The Eris E3.5-3.5” small studio monitors are compatible with many devices
The main reason I decided to upgrade to some legitimate studio monitors was due to compatibility. I actually purchased my Edifier R1010BTs for my turntable, not for music production.
With my recently acquired Universal Audio Arrow, I needed studio monitors that could take a pair of TRS jacks.
The PreSonus Eris E3.5-3.5”s can also take RCA cables and includes an ⅛” auxiliary input. They even manufacture an alternate model of the E3.5-3.5” that features Bluetooth connectivity.
I can’t comment on the quality of this particular model because I personally didn’t need Bluetooth. From experience, I wouldn’t rely on wireless when working with some rather demanding applications (like your DAW).
There’s bound to be latency issues and it’ll require more resources from your computer.
That being said, Bluetooth connectivity can be interesting, but I’m much more fond of the auxiliary input! It’s one of the features I wish I had on my pair of Edifier R1010BTs.
All in all, you’ve potentially got yourself four different types of inputs to work with and PreSonus has even included an ⅛” headphone output on the front. You may be thinking that this is useless if your audio interface already has a headphone output, BUT…
If your audio interface only has ONE headphone output, you could benefit from the extra output. For example, you may be collaborating with another music producer, so you’ll eventually find a use for it!
It’s really nice that PreSonus hasn’t left anything out on this one. I expected much less, but the value they managed to pack into these small studio monitors is much appreciated!
Can you really produce music without these small studio monitors?
To be honest, I haven’t been relying on studio monitors for pretty much my entire music career (until now). I personally believe that studio headphones are much more important since they provide the most accuracy (they’re basically like stethoscopes for musicians).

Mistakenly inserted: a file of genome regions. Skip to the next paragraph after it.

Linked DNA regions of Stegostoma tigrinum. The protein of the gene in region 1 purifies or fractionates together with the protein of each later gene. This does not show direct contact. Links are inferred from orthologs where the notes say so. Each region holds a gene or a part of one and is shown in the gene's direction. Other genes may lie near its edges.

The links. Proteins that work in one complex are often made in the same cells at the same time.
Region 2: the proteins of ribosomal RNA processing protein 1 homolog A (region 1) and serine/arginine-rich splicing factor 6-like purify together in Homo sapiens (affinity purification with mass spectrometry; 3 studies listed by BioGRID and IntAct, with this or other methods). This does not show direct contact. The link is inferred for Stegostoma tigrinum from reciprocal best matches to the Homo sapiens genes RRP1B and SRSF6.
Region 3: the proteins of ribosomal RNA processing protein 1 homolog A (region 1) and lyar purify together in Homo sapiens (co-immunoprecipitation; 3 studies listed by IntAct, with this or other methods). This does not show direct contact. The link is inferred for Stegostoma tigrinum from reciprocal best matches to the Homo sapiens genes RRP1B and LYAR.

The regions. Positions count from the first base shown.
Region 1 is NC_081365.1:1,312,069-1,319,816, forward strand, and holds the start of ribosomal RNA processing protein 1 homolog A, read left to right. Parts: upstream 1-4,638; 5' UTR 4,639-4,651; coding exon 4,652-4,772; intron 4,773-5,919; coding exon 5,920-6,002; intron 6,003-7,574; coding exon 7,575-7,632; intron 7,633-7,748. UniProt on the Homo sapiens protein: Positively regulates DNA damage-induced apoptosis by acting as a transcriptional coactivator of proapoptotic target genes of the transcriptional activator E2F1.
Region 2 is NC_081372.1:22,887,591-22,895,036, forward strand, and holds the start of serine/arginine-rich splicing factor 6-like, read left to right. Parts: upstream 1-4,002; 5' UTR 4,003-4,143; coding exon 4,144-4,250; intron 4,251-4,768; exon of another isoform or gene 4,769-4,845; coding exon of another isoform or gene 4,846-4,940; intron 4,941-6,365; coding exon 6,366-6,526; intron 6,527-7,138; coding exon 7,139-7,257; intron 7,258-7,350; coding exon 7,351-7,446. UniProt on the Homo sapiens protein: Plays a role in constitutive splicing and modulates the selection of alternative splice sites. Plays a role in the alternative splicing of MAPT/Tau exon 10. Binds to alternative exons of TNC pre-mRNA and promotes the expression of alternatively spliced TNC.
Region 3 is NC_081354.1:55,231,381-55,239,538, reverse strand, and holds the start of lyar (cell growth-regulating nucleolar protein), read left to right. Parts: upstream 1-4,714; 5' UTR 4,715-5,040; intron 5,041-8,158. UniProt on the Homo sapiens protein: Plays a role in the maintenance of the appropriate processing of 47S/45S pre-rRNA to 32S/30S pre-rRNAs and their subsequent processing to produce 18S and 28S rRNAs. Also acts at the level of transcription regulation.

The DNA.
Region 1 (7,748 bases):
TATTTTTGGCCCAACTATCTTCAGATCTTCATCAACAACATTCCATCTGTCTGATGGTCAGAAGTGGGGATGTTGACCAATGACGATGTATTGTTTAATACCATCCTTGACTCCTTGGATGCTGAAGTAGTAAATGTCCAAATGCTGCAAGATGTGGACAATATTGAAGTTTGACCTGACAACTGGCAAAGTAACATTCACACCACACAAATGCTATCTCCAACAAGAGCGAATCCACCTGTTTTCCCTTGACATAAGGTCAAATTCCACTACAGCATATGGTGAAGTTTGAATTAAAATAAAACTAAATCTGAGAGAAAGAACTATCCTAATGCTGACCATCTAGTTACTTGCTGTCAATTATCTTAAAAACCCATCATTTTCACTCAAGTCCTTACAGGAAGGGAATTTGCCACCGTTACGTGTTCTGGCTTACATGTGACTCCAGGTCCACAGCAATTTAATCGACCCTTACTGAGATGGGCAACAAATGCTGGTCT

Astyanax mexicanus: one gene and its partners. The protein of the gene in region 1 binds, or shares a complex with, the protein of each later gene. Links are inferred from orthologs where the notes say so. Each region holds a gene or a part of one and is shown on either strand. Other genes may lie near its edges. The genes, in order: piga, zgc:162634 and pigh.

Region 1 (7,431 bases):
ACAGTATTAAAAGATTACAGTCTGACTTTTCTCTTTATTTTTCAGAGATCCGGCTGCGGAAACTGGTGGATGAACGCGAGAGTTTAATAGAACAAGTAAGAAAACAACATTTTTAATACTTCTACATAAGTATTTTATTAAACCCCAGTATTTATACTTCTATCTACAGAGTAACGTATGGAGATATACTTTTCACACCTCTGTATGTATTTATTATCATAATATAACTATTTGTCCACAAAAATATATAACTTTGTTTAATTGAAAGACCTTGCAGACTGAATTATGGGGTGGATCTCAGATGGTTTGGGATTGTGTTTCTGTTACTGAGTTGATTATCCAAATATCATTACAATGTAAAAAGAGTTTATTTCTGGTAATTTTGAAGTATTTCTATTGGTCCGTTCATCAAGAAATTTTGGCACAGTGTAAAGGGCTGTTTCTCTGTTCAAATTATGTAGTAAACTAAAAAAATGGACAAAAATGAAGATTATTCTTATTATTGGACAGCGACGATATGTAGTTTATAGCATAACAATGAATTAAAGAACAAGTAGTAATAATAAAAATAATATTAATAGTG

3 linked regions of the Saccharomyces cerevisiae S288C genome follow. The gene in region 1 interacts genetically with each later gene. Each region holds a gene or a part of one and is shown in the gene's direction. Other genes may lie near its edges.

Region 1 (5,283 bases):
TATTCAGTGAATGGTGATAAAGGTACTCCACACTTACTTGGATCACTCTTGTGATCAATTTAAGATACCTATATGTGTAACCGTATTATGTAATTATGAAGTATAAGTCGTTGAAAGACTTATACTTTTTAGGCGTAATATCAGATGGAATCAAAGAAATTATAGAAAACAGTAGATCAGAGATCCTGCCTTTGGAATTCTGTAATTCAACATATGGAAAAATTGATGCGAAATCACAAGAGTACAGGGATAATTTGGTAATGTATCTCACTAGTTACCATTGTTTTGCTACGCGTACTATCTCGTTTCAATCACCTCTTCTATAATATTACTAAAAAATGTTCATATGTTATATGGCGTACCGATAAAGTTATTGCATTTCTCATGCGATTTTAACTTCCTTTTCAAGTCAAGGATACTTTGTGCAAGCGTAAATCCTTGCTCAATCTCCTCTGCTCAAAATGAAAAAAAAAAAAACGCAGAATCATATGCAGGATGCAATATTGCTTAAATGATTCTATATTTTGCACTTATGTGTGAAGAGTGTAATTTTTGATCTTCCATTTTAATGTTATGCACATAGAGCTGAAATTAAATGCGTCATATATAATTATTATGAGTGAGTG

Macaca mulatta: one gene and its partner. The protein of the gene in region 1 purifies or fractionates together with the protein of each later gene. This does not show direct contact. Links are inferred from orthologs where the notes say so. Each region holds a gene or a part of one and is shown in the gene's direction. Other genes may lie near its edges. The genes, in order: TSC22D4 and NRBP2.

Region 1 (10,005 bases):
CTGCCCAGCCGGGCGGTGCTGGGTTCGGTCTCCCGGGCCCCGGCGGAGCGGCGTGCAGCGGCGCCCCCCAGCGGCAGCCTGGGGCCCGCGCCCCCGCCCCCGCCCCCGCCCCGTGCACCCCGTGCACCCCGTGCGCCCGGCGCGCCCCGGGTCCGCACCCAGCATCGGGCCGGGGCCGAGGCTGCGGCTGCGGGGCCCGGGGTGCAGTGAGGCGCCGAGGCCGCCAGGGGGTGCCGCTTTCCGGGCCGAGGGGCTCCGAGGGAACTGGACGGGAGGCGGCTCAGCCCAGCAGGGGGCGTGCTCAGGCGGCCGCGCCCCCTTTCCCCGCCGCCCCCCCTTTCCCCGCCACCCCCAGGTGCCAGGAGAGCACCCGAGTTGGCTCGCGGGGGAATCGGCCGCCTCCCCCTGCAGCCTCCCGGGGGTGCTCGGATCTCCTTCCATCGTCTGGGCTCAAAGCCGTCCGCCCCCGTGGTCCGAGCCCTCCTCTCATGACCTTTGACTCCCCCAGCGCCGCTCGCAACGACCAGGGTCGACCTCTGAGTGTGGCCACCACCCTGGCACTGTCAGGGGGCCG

However, you’re probably aware that headphones tend to exaggerate stereo panning, so they can’t be trusted 100%.
I still believe that you can get by with some pretty cheap (quality-wise, not in terms of price) studio monitors. Basically, you’d simply need to use them to adjust any levels that seem exaggerated due to the phenomenon I just mentioned.
The argument that “most people listen to music on cheap speakers” is completely valid in my opinion. It’s important that your mix sounds great on great headphones/monitors, but how does it sound like to everyone else?
You can see where I’m going with this…
That being said, I never wanted to invest too much on studio monitors. However, once I discovered the PreSonus Eris E3.5-3.5”s, it almost seemed like more of a loss to NOT buy them.
They only cost slightly more than my previous cheap speakers, but the quality far exceeds their price point. Even if you tend to mix and master with headphones 99% of the times like I do, you’ll still find much use for these small studio monitors.
For example, when you’re thinking of taking a break, you can use the E3.5-3.5”s to play video games and watch movies (after getting some work done!).
Listening to music on these studio monitors is much more enjoyable than my previous pair. That alone has made the purchase worth my while. I can finally hear what the artist was hearing and produce my music accordingly.
They’re the best reference monitors I’ve ever worked with and I honestly couldn’t imagine working without them. PreSonus has created one of those rare gems that everyone should own and they’ve made it quite accessible regardless of your financial situation.
It’s simple… I like gear that I can afford, but I’ll never compromise QUALITY! I’m grateful that PreSonus understands that.
The PreSonus Eris E3.5-3.5”s are the best small studio monitors
I guess it was finally time for me to invest in some high-quality studio monitors. PreSonus convinced me to take the plunge and I’m glad that I decided to do so! I simply needed a pair of studio monitors with TRS inputs, but I got SO much more.
They may be small, but the Eris E3.5-3.5”s sound much bigger than they look.
If anything, their small size is actually an advantage since it makes them much more portable. Another thing that really impressed me is their sound projection. They sound incredible in just about any room, but I’ve personally tested them in two spaces.
I don’t want to give anyone the wrong idea, but they actually DO project sound evenly. It’s not incredibly noticeable, but if you’re accustomed to mathematically plotting the position of your monitors, you’ll realize the difference.
PreSonus attributed this to their “acoustic tuning” which is not to be confused with the two-band EQ on the rear panel. There’s been some serious thought that’s been put into these speakers and sometimes it’s these subtle improvements that make the most significant changes.
As my first piece of gear from PreSonus, I have to say that I’m quite satisfied with their business ethic. They really put out an incredible product at the most competitive of prices.
You can even consider the alternate model which includes Bluetooth connectivity…
PreSonus doesn’t include any TRS jacks, so here are the ones I use…
I hope you’ve found all the information you were looking for. If you have any questions or concerns, feel free to leave us a comment and I will personally get back to you! Please consider sharing this page with your music producer friends. I’m sure they’d love to know about the best small studio monitors. Thanks!